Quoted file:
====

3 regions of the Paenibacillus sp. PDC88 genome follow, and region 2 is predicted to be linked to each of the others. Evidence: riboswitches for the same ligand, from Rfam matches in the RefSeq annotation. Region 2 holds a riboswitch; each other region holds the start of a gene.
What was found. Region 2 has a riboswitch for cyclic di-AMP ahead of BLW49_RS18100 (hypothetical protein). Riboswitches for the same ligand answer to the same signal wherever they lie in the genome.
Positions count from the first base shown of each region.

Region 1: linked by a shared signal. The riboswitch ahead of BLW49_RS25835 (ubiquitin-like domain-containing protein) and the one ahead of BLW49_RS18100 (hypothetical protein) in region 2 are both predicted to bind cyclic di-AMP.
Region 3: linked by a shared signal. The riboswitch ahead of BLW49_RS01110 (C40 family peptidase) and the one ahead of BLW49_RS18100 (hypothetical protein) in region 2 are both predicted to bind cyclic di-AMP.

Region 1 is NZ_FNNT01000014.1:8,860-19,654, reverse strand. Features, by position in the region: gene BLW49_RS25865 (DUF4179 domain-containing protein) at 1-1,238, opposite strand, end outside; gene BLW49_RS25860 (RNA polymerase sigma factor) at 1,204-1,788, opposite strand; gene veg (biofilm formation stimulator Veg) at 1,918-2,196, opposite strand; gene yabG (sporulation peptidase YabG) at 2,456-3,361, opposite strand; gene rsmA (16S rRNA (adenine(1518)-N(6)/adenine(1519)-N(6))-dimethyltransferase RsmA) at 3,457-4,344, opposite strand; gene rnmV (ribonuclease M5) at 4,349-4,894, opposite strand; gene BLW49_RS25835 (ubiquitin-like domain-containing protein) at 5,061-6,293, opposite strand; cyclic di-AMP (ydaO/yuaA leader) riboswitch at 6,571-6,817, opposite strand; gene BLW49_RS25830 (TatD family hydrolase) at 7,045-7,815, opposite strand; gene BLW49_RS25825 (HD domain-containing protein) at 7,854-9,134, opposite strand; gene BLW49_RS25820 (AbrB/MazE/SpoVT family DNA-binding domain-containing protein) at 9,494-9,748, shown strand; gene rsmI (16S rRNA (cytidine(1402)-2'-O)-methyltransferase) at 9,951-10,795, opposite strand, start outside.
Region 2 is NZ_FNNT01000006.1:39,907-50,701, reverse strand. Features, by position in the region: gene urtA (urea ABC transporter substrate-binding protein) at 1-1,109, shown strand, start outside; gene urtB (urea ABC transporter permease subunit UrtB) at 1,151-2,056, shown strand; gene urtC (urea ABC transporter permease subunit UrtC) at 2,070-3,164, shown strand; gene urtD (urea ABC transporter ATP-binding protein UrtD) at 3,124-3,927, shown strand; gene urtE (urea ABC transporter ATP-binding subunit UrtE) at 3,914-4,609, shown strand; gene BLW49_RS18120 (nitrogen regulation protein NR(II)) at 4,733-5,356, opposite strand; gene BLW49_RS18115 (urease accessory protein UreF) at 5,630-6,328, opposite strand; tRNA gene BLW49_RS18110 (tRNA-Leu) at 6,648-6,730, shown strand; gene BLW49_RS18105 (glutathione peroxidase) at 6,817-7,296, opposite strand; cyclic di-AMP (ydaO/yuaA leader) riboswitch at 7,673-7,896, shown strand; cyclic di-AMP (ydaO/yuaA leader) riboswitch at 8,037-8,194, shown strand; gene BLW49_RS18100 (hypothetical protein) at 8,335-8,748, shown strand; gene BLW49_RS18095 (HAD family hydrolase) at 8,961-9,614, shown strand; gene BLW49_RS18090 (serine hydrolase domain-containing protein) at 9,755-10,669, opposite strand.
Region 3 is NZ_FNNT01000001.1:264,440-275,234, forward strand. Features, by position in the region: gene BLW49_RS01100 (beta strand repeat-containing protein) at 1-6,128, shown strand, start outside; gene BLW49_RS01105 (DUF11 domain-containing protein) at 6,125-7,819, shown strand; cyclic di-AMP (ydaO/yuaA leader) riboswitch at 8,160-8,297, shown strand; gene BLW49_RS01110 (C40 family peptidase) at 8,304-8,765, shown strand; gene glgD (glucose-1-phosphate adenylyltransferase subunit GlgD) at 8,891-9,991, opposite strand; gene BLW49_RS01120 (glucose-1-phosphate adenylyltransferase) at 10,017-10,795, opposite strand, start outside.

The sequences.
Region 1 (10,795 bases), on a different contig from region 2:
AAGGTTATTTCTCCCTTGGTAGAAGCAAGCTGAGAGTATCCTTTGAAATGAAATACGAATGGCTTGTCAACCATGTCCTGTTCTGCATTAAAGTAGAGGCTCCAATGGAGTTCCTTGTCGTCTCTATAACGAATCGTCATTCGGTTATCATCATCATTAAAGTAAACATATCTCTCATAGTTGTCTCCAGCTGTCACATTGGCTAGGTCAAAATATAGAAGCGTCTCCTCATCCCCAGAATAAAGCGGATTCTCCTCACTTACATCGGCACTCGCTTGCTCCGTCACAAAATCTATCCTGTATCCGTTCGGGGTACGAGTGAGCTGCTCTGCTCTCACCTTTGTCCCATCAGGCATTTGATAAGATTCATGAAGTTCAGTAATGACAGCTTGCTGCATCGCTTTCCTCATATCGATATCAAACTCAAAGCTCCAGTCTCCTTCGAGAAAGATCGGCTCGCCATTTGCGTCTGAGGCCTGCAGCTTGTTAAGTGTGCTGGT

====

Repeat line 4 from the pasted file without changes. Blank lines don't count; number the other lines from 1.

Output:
Region 1: linked by a shared signal. The riboswitch ahead of BLW49_RS25835 (ubiquitin-like domain-containing protein) and the one ahead of BLW49_RS18100 (hypothetical protein) in region 2 are both predicted to bind cyclic di-AMP.